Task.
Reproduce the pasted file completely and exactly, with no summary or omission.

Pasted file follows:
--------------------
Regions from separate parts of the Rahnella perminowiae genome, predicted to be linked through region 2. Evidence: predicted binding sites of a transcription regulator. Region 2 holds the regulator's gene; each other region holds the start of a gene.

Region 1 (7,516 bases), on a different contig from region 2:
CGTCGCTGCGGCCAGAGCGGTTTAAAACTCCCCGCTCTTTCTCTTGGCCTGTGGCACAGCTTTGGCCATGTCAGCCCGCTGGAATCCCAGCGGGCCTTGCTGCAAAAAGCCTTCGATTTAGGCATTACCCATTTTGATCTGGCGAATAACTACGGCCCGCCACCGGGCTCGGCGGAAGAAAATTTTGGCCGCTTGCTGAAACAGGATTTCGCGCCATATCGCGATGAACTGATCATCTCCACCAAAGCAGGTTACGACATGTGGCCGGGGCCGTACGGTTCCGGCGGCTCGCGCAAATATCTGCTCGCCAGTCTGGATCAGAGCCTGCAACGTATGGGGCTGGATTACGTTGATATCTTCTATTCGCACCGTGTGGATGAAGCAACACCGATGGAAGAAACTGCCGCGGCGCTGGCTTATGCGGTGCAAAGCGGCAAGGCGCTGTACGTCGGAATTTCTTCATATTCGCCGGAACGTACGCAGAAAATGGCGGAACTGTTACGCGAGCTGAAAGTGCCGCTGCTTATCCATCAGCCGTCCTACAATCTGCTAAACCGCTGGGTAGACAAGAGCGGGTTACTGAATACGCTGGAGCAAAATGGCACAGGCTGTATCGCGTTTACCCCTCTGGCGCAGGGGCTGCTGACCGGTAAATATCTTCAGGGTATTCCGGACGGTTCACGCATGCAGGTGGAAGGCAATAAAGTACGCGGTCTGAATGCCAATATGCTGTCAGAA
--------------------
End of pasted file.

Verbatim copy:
Regions from separate parts of the Rahnella perminowiae genome, predicted to be linked through region 2. Evidence: predicted binding sites of a transcription regulator. Region 2 holds the regulator's gene; each other region holds the start of a gene.

Region 1 (7,516 bases), on a different contig from region 2:
CGTCGCTGCGGCCAGAGCGGTTTAAAACTCCCCGCTCTTTCTCTTGGCCTGTGGCACAGCTTTGGCCATGTCAGCCCGCTGGAATCCCAGCGGGCCTTGCTGCAAAAAGCCTTCGATTTAGGCATTACCCATTTTGATCTGGCGAATAACTACGGCCCGCCACCGGGCTCGGCGGAAGAAAATTTTGGCCGCTTGCTGAAACAGGATTTCGCGCCATATCGCGATGAACTGATCATCTCCACCAAAGCAGGTTACGACATGTGGCCGGGGCCGTACGGTTCCGGCGGCTCGCGCAAATATCTGCTCGCCAGTCTGGATCAGAGCCTGCAACGTATGGGGCTGGATTACGTTGATATCTTCTATTCGCACCGTGTGGATGAAGCAACACCGATGGAAGAAACTGCCGCGGCGCTGGCTTATGCGGTGCAAAGCGGCAAGGCGCTGTACGTCGGAATTTCTTCATATTCGCCGGAACGTACGCAGAAAATGGCGGAACTGTTACGCGAGCTGAAAGTGCCGCTGCTTATCCATCAGCCGTCCTACAATCTGCTAAACCGCTGGGTAGACAAGAGCGGGTTACTGAATACGCTGGAGCAAAATGGCACAGGCTGTATCGCGTTTACCCCTCTGGCGCAGGGGCTGCTGACCGGTAAATATCTTCAGGGTATTCCGGACGGTTCACGCATGCAGGTGGAAGGCAATAAAGTACGCGGTCTGAATGCCAATATGCTGTCAGAA